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Some unsolicited advice to candidates from an 18-year-old who ran for school board seat
Wyatt school board run

I haven’t missed voting in an election since I turned 18.

I registered as a Republican.

It was different times back then. It was a different party.

My first ballot cast was in the June 11, 1974 primary election. Houston Flournoy was my pick for governor. He beat Ed Reinecke.

Flournoy faced Jerry Brown in his first time around the block in the Nov. 5, 1974 general election. By today’s standards, the campaign was boring and a mutual lovefest.

Brown got 50.11 percent and Flournoy got 47.25 percent of the vote. Brown succeeded Ronald Reagan as governor. Flournoy, by the way, conceded defeat the morning after the election

My third election on March 4, 1975 was a bit more eventful.

It was the Western Placer Unified School District board election.

There were two seats up for grabs — one representing the former Lincoln Elementary School District boundaries and the other the old Thermalands School District area just south of Camp Far West Lake on the Bear River.

I was a tad more invested when I voted in my third election.

The reason was simple. My name was on the ballot for the Lincoln seat.

My 19th birthday on Election Day was still 27 days away.

There were four other people on the ballot including Dorothy Bickford, a well-respected 20-year incumbent.

No one thought I could win. After all, I was an 18-year-old just 11 months out of Lincoln High.

When the tally was done, 764 people had entrusted me with their vote. It was just roughly 300 more than the incumbent. Another 200 votes were split between the two other candidates.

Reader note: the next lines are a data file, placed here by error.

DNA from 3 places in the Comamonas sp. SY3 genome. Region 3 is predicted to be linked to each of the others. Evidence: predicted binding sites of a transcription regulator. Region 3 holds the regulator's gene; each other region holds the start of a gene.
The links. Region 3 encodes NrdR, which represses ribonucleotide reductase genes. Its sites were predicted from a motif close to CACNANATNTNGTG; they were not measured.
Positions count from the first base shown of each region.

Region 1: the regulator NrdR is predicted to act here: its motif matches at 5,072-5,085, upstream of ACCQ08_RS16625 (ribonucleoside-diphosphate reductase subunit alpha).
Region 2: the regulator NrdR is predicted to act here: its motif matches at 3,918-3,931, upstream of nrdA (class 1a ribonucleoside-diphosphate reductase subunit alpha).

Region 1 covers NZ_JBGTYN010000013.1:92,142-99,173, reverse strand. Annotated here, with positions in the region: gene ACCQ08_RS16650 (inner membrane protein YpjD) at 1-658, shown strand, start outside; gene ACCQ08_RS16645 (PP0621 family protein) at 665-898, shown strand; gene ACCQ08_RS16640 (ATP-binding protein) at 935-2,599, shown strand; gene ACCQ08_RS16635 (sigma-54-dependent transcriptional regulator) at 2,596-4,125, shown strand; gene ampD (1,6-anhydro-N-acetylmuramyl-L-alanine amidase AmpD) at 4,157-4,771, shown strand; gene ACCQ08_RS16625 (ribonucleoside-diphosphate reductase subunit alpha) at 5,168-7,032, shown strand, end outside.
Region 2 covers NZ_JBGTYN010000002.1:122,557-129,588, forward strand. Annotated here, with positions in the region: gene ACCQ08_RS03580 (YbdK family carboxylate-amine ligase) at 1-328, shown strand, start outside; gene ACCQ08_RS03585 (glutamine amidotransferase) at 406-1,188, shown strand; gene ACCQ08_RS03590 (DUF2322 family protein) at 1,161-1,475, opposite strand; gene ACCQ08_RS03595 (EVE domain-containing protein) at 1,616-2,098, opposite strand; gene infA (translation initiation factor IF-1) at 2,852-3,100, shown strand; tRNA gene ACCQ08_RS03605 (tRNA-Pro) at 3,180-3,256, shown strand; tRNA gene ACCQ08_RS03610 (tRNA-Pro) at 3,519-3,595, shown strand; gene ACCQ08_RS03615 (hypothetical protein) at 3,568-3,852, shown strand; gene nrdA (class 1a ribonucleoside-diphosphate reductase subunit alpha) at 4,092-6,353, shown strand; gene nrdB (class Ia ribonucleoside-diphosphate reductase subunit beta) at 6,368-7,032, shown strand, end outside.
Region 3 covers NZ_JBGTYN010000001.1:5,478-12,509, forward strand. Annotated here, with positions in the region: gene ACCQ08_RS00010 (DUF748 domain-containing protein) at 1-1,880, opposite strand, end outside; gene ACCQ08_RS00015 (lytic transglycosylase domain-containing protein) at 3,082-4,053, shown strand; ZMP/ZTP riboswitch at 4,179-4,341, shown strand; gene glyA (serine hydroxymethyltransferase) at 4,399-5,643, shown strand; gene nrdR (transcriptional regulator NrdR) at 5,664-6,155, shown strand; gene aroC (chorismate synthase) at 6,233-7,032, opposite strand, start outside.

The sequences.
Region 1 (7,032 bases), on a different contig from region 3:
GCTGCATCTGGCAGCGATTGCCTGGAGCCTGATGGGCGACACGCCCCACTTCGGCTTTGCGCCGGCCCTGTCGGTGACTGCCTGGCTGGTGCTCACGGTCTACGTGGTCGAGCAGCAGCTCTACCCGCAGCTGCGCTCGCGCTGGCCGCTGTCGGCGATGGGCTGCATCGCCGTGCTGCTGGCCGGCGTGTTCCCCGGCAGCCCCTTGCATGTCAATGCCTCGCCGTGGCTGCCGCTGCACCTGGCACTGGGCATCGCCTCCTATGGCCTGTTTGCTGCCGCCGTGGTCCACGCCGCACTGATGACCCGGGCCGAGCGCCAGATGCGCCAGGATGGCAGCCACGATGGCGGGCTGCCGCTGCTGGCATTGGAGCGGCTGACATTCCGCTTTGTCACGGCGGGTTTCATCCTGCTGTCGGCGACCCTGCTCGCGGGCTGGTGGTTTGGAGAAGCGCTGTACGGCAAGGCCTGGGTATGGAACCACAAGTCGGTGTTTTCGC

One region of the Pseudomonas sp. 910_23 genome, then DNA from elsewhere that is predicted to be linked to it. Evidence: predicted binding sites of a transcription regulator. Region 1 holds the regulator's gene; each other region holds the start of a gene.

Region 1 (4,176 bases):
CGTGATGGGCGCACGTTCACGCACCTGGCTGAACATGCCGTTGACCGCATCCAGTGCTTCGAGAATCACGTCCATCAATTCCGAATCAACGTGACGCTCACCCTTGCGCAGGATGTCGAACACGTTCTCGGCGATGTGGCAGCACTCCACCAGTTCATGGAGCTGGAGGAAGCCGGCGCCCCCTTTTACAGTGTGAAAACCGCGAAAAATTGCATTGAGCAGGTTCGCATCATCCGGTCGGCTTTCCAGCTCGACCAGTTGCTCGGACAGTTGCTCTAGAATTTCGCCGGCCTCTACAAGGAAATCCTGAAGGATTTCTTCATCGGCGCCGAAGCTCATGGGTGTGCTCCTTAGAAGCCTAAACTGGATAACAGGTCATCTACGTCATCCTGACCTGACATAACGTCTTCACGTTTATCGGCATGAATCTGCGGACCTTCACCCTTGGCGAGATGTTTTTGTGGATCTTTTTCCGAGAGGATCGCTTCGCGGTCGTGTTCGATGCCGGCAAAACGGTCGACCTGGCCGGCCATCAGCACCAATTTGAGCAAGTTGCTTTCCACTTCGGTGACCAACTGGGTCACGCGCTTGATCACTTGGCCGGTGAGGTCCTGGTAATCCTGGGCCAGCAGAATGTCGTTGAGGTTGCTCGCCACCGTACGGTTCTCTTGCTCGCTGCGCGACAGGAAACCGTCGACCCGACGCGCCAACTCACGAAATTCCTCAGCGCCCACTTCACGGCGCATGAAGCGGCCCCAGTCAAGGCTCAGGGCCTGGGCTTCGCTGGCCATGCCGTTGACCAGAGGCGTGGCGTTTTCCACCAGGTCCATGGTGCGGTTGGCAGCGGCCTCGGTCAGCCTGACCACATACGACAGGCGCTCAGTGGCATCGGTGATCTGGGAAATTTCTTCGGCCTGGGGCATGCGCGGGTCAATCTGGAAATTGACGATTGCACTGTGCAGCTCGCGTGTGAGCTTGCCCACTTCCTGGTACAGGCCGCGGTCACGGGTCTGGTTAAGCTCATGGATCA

A month later I was a 19-year-old being sworn in as one of five people elected to oversee a district of 2,400 students with one high school and four elementary students.

By the time 1976 rolled around I was the target of a recall effort by a retired teacher who lived across the street from the high school campus who did not want to see the Lincoln High athletic facilities upgraded using a combination of donations and county recreation fees assessed on new growth.  

I had not only come up with the idea, convinced fellow board members to allow it to proceed but also chaired the committee that organized labor, raised money, and secured donations of material.

It was nowhere near the level of what the Ripon Community Athletic Foundation has accomplished but it was the same general idea.

Despite the retired teacher’s best efforts, she fell short of the needed signatures to force a recall. I was unopposed two years later for re-election. And after 8 years as a trustee, I honored a promise I made which was not to serve more than two terms.

What I learned and experienced in those eight years eclipsed the impact of much of what I learned in three years of college.

California’s public school system — steeped in education jargon, complex funding, and convoluted with often murky state edicts — is an interesting cat onto itself. But I also learned how to interact with people.

People who did not share my same values, but I needed to find common ground to move toward securing changes I thought were needed.